“It’s a bit like going back to the early days of HTML websites, so it may not allow your fancy branded design the way you’re used to doing it or give you all the functionality you’re used to having on your pages,” Enge says. “Effectively, you’re starting your site design over again, but this time you make site speed one of the top two or three requirements. “
Another downside is that when readers share links to AMP content that they clicked on through a Google search, the links point to Google.com URLs, rather than to the content developers’ sites, as pointed out by Wired.com earlier this year. This change could negatively impact content developers’ site traffic, according to Mike Kisseberth, chief revenue officer of digital content and services firm Purch.
AMP “creates a potential challenge on the analytics side, as it’s impossible to be 100 percent sure where a publisher’s content will be loaded from, as well as complications with visitor identification due to tight cookie restrictions,” says Paulsen.
(For more on the potential complexities of AMP deployments, read eBay’s blog post on the topic.)
7. What role does IT play in AMP?
HTML code and programming are involved in AMP initiatives, so the IT department must be involved, according to Moskalensky. “IT needs to work with others for content creation and planning, but the actual implementation and maintenance would need to be done by IT either within the company or by a freelance company hired to do the job.”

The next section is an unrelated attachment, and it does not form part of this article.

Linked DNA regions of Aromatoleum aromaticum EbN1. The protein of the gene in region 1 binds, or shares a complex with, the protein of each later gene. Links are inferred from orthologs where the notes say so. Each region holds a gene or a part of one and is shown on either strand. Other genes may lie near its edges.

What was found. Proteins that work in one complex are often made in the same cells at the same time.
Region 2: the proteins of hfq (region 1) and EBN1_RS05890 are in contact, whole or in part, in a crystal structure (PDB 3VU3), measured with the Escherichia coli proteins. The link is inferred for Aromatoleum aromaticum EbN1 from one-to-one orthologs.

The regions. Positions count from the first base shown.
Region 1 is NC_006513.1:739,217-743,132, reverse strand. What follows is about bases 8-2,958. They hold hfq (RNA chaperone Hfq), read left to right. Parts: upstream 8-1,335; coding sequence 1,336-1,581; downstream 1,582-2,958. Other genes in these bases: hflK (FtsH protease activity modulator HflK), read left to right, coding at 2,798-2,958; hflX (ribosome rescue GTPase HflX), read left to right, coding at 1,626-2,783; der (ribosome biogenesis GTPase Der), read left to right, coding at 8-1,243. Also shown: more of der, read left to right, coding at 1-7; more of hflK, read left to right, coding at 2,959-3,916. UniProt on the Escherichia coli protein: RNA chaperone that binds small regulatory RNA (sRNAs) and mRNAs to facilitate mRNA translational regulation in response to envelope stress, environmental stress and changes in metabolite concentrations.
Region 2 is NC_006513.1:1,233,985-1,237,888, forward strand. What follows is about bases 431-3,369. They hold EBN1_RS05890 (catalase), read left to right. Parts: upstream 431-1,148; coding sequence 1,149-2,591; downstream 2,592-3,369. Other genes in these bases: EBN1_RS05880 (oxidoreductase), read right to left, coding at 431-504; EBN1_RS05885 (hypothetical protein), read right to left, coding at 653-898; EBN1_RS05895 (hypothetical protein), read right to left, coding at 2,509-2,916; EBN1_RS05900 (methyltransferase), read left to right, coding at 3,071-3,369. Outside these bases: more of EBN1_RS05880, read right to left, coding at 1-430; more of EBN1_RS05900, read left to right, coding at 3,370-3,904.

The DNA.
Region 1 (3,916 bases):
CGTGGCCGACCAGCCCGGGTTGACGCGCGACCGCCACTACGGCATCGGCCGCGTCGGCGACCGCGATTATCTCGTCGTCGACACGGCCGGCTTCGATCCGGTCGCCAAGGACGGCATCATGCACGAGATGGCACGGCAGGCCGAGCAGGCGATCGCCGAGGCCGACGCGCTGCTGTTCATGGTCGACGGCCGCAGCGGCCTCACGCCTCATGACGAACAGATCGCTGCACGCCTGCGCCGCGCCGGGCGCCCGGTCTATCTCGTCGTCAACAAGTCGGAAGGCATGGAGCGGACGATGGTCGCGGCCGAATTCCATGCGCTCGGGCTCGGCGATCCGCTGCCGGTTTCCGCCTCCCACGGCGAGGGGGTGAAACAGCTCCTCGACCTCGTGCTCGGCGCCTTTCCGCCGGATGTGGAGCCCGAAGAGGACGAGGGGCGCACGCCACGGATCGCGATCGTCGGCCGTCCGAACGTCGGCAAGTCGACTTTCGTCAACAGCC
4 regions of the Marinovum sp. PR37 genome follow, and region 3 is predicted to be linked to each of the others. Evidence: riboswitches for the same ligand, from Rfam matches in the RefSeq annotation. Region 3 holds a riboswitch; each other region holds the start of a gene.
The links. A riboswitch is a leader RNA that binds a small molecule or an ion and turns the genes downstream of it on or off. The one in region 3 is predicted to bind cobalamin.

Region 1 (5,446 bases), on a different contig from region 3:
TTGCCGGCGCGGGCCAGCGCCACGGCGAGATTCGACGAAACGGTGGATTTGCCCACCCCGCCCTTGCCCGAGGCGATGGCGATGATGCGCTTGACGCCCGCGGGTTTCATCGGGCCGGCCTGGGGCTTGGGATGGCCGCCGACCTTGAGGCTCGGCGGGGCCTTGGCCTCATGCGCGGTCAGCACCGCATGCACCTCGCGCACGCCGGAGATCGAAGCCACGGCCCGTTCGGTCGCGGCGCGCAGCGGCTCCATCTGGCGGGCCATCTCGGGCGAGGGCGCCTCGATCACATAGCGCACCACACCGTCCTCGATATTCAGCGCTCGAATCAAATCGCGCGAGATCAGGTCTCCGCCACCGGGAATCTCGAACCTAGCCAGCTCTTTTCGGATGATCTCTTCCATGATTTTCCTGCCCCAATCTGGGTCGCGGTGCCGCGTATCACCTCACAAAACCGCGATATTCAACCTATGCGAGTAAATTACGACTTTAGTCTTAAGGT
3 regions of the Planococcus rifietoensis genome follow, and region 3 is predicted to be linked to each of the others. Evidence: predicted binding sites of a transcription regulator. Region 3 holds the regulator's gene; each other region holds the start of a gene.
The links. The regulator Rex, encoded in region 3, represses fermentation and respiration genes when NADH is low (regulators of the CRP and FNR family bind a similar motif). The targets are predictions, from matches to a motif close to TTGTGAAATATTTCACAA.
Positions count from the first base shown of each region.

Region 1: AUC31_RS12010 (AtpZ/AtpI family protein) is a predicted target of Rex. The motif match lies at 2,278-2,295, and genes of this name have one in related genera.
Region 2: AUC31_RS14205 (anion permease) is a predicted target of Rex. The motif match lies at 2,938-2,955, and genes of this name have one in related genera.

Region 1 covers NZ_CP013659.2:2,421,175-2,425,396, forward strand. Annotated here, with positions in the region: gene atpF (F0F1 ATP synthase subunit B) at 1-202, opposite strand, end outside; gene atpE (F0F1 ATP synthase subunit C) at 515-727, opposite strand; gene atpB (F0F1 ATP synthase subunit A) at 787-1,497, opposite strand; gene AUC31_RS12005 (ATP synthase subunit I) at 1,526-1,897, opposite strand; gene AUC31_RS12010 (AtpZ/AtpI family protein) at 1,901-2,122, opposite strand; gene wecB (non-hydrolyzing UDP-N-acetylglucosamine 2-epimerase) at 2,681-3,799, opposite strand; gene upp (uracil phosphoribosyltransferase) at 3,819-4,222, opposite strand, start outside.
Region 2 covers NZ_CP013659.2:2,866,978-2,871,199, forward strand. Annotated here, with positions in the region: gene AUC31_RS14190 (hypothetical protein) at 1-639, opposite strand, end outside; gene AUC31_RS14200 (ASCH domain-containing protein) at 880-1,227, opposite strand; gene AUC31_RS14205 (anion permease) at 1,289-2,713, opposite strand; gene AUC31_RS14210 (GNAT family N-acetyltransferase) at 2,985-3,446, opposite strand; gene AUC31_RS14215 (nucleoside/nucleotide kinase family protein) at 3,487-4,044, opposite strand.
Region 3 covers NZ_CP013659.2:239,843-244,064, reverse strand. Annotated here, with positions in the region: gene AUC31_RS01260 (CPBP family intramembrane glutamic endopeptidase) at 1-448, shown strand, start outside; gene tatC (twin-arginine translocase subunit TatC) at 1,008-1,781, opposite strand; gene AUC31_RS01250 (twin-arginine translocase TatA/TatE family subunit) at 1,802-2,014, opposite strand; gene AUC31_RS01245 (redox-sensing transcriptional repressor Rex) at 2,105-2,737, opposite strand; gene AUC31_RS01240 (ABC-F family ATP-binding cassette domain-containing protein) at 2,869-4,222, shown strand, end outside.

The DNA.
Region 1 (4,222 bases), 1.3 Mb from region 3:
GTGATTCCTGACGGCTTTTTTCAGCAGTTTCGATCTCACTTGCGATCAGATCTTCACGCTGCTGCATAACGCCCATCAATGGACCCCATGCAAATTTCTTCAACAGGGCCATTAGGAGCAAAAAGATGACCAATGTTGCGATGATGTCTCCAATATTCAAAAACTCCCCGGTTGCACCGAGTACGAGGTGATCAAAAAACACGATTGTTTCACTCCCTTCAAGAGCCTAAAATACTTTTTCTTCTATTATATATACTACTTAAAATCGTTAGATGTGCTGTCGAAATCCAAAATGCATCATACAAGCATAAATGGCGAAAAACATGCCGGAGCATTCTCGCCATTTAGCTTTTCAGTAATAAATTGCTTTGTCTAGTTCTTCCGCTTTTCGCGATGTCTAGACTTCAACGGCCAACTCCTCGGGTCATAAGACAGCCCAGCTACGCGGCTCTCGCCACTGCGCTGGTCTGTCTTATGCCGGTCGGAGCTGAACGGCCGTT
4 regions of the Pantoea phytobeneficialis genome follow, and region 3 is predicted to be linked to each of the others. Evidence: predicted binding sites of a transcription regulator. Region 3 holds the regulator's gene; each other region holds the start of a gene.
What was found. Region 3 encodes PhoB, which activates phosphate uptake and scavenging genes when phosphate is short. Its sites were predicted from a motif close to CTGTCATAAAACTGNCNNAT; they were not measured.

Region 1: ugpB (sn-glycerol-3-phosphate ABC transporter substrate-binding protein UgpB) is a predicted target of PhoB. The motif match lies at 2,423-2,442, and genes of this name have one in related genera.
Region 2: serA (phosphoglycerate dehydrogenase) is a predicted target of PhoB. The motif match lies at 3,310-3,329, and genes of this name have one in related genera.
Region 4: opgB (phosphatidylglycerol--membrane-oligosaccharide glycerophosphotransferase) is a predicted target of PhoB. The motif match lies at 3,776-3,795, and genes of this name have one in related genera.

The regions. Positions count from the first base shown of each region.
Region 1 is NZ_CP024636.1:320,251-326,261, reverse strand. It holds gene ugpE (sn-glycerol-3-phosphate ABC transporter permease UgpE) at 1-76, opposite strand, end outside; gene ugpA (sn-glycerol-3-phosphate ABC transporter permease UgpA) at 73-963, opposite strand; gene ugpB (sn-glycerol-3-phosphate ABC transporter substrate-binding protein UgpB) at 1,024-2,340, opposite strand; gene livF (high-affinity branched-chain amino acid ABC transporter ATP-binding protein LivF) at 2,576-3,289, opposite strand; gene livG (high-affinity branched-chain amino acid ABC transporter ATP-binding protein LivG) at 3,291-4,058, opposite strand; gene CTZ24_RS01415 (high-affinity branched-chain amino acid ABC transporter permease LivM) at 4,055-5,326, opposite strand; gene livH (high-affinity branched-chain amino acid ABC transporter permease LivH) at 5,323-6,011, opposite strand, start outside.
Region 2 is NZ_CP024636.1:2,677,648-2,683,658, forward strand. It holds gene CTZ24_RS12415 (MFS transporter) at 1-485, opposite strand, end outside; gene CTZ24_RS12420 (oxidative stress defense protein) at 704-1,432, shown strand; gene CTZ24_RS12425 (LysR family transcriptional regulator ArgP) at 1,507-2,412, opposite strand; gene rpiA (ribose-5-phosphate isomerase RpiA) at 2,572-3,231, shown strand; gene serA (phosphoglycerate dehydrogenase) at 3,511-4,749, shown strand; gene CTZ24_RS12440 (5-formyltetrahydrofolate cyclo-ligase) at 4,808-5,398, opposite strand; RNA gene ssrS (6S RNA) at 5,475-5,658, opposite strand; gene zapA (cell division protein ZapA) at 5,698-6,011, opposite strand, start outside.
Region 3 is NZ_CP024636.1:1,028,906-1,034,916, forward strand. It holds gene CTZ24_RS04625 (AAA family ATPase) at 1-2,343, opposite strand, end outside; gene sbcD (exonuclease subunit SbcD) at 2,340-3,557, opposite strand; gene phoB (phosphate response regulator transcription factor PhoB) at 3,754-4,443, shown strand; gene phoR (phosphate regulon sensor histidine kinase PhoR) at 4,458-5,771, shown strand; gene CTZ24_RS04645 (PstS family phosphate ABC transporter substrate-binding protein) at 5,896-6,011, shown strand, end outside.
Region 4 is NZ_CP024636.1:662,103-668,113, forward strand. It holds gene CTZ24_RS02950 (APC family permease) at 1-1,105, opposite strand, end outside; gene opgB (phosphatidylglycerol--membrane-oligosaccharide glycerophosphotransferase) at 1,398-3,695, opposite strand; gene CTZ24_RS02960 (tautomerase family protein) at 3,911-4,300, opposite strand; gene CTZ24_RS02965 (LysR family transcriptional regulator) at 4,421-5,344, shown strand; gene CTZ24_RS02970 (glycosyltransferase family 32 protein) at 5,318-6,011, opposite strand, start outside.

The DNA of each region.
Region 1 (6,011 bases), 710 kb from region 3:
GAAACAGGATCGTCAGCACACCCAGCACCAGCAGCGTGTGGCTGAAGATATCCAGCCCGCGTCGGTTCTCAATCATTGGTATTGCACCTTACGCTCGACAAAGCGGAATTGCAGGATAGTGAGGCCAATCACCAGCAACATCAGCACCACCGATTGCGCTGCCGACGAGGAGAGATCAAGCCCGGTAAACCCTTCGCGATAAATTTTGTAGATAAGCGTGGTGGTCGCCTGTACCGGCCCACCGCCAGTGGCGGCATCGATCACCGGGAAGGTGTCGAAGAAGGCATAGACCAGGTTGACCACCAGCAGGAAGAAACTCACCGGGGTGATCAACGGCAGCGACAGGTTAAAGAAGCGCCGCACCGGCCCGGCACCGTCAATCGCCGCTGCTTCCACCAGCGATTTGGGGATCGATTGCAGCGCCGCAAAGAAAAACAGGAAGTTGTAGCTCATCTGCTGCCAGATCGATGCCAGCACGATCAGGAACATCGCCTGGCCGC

IT “will likely play a big role in adopting the AMP standard because there are some behind-the-scenes prerequisites they’ll need to help with,” Robinson says. “For example, depending on the chosen configuration, a server admin may need to set up additional sub-domains or install secure certificates. There will likely be some coordination with any CDN vendor. Most of the work can be handled by developers from there, but there’s definitely a bit of technical work involved.”
8. Is AMP really the future of the mobile web?
The reality is that AMP’s future is still uncertain. “AMP potentially has big implications for the mobile web, but it all depends on whether it becomes widely adopted as a standard,” says Robinson. “Not everything Google pushes for gains traction. Google pushed for adoption of Authorship markup, for example, which required publishers to implement code changes and encourage their writers to set up and connect Google+ accounts. But Authorship markup is now irrelevant and some publishers feel like they were sent on a wild goose chase.”
AMP “may stand a better chance at becoming a widely adopted standard since it’s less proprietary than alternatives, like Facebook Instant Articles or Apple News,” Robinson says. “As a result, publishers may be more willing to develop AMPs. That combined with the resources Google has put into promoting AMP as a new mobile standard mean it should be given a serious look.”